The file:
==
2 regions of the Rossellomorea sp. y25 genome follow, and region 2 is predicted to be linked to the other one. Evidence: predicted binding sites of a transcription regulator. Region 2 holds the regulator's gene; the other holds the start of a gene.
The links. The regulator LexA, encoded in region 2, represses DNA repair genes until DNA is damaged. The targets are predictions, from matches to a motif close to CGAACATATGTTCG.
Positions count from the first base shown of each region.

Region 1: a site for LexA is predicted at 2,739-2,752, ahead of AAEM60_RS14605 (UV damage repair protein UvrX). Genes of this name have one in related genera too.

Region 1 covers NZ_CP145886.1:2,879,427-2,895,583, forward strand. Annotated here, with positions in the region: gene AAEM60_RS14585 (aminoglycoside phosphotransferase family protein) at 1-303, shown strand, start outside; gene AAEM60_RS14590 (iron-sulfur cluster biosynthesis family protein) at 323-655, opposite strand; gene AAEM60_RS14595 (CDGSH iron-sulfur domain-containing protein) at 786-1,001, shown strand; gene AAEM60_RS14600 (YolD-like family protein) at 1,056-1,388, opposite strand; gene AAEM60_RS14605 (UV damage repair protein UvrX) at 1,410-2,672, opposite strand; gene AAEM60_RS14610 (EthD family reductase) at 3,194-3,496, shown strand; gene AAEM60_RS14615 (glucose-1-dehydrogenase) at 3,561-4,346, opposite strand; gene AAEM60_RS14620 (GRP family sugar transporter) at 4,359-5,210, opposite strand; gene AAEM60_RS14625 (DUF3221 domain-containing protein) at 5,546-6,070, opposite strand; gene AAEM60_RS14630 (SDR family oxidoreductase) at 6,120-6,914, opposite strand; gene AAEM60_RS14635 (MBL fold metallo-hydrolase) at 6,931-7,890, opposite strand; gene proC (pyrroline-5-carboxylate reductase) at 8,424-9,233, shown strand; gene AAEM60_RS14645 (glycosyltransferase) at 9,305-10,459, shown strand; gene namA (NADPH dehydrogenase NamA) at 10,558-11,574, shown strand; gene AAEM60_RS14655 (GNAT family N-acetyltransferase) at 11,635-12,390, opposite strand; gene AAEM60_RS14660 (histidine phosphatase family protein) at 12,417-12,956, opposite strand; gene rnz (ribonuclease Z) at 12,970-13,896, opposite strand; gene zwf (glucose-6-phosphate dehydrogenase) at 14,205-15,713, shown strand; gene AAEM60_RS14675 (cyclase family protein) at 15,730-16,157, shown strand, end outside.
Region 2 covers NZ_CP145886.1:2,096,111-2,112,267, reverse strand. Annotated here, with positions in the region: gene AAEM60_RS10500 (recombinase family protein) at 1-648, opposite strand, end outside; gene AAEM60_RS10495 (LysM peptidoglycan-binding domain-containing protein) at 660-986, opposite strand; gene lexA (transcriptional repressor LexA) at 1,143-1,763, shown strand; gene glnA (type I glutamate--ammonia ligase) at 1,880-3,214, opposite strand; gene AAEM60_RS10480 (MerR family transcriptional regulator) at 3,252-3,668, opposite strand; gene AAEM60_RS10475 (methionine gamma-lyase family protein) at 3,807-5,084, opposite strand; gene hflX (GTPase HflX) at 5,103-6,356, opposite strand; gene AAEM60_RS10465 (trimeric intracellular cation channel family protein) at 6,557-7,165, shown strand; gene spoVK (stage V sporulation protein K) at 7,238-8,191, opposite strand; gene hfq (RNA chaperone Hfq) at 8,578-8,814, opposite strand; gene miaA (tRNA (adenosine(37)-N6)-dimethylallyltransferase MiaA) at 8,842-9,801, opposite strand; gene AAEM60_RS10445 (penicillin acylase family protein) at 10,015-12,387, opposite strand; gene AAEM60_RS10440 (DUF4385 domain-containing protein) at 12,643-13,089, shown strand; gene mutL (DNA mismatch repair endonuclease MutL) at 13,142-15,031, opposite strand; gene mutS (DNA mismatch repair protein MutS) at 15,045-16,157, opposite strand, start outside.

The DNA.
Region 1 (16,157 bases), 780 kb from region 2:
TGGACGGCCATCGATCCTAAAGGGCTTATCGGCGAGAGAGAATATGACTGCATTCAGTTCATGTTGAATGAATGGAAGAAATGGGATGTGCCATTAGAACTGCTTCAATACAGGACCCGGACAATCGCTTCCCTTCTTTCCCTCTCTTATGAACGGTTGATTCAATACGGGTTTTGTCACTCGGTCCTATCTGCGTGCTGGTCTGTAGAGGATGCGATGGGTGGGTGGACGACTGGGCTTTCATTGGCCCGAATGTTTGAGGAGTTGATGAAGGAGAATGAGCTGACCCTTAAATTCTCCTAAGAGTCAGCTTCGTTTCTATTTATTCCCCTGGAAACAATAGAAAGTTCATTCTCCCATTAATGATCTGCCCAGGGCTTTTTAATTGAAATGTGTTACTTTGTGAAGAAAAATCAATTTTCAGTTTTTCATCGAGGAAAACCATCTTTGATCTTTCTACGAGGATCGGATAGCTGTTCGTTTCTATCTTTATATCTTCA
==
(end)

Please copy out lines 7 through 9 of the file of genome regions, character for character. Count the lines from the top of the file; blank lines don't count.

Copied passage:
The DNA.
Region 1 (16,157 bases), 780 kb from region 2:
TGGACGGCCATCGATCCTAAAGGGCTTATCGGCGAGAGAGAATATGACTGCATTCAGTTCATGTTGAATGAATGGAAGAAATGGGATGTGCCATTAGAACTGCTTCAATACAGGACCCGGACAATCGCTTCCCTTCTTTCCCTCTCTTATGAACGGTTGATTCAATACGGGTTTTGTCACTCGGTCCTATCTGCGTGCTGGTCTGTAGAGGATGCGATGGGTGGGTGGACGACTGGGCTTTCATTGGCCCGAATGTTTGAGGAGTTGATGAAGGAGAATGAGCTGACCCTTAAATTCTCCTAAGAGTCAGCTTCGTTTCTATTTATTCCCCTGGAAACAATAGAAAGTTCATTCTCCCATTAATGATCTGCCCAGGGCTTTTTAATTGAAATGTGTTACTTTGTGAAGAAAAATCAATTTTCAGTTTTTCATCGAGGAAAACCATCTTTGATCTTTCTACGAGGATCGGATAGCTGTTCGTTTCTATCTTTATATCTTCA